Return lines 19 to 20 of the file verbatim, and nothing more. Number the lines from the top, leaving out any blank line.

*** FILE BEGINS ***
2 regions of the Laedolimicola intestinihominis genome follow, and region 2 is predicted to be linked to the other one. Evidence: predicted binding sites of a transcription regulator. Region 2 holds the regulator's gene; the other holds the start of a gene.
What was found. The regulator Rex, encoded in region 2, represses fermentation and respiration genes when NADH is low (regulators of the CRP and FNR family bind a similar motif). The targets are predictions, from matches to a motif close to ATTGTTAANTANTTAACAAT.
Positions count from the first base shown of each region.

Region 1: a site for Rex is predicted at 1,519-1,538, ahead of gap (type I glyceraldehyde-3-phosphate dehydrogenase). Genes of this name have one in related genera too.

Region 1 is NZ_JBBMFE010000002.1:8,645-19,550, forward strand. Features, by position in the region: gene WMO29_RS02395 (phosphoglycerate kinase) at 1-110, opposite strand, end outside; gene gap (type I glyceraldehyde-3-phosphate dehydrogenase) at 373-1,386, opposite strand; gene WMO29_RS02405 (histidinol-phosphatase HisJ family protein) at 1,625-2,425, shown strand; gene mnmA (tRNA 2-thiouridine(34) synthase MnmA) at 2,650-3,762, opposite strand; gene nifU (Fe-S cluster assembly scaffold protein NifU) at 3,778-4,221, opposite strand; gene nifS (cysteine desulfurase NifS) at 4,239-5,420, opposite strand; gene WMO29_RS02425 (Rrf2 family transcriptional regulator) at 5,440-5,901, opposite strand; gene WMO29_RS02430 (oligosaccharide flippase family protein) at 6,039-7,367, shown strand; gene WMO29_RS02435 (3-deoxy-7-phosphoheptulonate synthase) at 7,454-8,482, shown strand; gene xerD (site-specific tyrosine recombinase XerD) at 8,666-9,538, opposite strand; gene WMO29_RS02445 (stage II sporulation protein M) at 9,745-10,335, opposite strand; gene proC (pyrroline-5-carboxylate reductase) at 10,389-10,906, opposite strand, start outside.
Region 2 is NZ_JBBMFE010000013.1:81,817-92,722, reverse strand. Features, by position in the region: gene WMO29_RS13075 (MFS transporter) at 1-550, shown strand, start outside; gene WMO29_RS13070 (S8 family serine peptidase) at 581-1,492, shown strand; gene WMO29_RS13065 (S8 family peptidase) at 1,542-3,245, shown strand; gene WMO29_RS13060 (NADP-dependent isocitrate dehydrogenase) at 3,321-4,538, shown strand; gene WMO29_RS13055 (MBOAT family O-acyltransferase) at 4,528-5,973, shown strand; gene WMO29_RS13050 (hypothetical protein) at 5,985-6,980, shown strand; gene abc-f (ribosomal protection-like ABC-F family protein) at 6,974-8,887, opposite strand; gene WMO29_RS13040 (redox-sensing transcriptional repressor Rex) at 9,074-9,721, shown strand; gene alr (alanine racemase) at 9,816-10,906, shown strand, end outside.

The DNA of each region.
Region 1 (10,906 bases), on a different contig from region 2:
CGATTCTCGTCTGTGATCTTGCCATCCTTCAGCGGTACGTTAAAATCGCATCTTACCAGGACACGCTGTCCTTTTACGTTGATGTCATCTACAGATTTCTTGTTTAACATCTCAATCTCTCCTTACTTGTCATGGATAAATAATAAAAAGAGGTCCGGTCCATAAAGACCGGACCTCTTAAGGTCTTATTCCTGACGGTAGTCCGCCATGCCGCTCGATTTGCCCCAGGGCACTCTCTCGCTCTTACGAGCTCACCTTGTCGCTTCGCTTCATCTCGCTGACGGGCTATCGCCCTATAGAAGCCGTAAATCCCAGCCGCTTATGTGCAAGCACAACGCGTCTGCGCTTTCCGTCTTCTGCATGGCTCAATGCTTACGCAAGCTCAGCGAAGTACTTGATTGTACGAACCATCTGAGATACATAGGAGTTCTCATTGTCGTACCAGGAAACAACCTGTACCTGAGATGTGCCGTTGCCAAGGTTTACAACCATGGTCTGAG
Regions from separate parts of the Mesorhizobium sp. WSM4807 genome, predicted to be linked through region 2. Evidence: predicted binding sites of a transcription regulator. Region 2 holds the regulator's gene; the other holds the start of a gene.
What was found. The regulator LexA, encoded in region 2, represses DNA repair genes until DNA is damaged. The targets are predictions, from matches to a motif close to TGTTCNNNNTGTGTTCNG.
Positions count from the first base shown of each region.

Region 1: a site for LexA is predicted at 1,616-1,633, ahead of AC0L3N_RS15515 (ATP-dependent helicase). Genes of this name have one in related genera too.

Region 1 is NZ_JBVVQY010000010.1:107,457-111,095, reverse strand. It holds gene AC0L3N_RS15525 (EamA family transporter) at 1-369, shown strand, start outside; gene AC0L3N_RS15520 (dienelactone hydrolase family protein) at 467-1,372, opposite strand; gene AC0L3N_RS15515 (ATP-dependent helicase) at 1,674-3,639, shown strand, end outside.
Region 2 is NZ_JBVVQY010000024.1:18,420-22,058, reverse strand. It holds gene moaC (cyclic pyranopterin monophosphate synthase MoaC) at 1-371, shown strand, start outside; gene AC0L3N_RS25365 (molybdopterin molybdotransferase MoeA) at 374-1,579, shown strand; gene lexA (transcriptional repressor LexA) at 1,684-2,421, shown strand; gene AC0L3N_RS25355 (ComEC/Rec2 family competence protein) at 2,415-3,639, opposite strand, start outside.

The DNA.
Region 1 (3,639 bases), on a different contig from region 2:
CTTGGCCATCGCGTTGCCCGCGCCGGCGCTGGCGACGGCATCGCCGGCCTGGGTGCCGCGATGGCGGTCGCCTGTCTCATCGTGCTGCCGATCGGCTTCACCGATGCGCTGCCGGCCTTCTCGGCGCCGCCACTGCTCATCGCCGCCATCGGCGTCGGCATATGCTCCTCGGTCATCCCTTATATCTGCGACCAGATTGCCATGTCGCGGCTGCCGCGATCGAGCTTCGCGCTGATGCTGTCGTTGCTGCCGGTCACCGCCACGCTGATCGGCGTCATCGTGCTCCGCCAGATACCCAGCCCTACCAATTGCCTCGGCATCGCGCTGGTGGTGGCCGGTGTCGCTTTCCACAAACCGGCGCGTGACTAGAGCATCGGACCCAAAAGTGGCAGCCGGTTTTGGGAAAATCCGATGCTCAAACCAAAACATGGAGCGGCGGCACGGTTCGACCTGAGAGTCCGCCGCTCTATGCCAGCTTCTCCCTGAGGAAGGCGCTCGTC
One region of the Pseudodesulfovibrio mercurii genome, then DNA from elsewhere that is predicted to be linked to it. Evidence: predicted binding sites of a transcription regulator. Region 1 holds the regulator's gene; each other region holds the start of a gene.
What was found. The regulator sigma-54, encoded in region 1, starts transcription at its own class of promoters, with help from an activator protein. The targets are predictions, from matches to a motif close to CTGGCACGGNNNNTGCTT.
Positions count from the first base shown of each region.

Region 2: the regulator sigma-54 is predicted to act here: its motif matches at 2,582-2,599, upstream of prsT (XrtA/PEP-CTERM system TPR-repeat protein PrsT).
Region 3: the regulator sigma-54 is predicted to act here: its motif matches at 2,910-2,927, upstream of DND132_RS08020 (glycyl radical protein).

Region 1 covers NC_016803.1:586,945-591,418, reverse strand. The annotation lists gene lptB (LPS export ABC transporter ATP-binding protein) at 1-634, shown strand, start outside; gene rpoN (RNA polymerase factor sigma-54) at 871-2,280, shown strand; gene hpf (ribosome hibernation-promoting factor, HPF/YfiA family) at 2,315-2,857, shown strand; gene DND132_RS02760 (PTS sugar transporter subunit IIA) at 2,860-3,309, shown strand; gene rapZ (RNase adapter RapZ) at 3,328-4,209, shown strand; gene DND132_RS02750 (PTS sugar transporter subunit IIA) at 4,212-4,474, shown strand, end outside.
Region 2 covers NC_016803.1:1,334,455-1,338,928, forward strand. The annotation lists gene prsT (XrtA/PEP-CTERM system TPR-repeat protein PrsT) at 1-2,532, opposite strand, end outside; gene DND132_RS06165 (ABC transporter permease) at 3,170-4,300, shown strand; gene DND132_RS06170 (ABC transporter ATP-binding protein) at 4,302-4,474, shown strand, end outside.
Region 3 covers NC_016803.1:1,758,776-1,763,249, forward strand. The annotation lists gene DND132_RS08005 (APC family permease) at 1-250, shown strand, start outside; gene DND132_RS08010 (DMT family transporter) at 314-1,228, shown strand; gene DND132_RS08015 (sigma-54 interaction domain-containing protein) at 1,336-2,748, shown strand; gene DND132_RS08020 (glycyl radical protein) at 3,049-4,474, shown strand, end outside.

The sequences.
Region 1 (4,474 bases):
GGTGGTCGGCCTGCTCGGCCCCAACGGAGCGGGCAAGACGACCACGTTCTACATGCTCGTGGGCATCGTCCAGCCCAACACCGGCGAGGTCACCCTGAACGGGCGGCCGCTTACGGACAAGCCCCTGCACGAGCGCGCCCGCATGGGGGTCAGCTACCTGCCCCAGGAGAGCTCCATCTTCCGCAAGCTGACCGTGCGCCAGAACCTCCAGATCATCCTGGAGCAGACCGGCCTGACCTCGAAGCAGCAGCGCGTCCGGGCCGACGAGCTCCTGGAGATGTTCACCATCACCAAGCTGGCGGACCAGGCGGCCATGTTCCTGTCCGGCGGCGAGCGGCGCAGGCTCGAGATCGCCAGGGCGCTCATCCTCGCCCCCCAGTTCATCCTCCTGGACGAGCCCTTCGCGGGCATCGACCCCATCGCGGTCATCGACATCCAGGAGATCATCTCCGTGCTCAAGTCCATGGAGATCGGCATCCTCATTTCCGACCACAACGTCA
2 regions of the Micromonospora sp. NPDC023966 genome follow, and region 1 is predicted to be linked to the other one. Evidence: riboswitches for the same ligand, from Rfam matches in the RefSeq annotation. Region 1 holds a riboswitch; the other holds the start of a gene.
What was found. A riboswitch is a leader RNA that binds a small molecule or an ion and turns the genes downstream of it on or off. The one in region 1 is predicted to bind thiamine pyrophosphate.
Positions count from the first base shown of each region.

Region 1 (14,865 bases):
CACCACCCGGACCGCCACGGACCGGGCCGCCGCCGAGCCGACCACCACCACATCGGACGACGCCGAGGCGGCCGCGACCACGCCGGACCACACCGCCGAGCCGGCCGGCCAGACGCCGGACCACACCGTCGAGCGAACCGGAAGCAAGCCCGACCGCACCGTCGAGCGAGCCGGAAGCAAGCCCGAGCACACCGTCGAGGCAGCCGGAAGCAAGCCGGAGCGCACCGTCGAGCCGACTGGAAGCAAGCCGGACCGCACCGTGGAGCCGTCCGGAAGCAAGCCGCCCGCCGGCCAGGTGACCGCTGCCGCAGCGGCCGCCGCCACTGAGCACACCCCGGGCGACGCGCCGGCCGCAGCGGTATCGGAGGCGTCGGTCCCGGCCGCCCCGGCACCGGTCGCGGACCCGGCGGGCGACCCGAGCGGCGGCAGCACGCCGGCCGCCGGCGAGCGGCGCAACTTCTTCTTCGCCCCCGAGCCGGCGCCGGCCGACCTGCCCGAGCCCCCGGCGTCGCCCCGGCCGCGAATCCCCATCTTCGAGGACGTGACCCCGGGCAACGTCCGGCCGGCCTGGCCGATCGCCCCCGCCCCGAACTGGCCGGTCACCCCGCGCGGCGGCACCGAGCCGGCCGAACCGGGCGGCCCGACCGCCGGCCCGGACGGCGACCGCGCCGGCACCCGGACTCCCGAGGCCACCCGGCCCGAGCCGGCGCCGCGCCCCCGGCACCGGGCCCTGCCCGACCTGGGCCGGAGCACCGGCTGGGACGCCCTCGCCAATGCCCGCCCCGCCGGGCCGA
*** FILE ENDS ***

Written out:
One region of the Pseudodesulfovibrio mercurii genome, then DNA from elsewhere that is predicted to be linked to it. Evidence: predicted binding sites of a transcription regulator. Region 1 holds the regulator's gene; each other region holds the start of a gene.
What was found. The regulator sigma-54, encoded in region 1, starts transcription at its own class of promoters, with help from an activator protein. The targets are predictions, from matches to a motif close to CTGGCACGGNNNNTGCTT.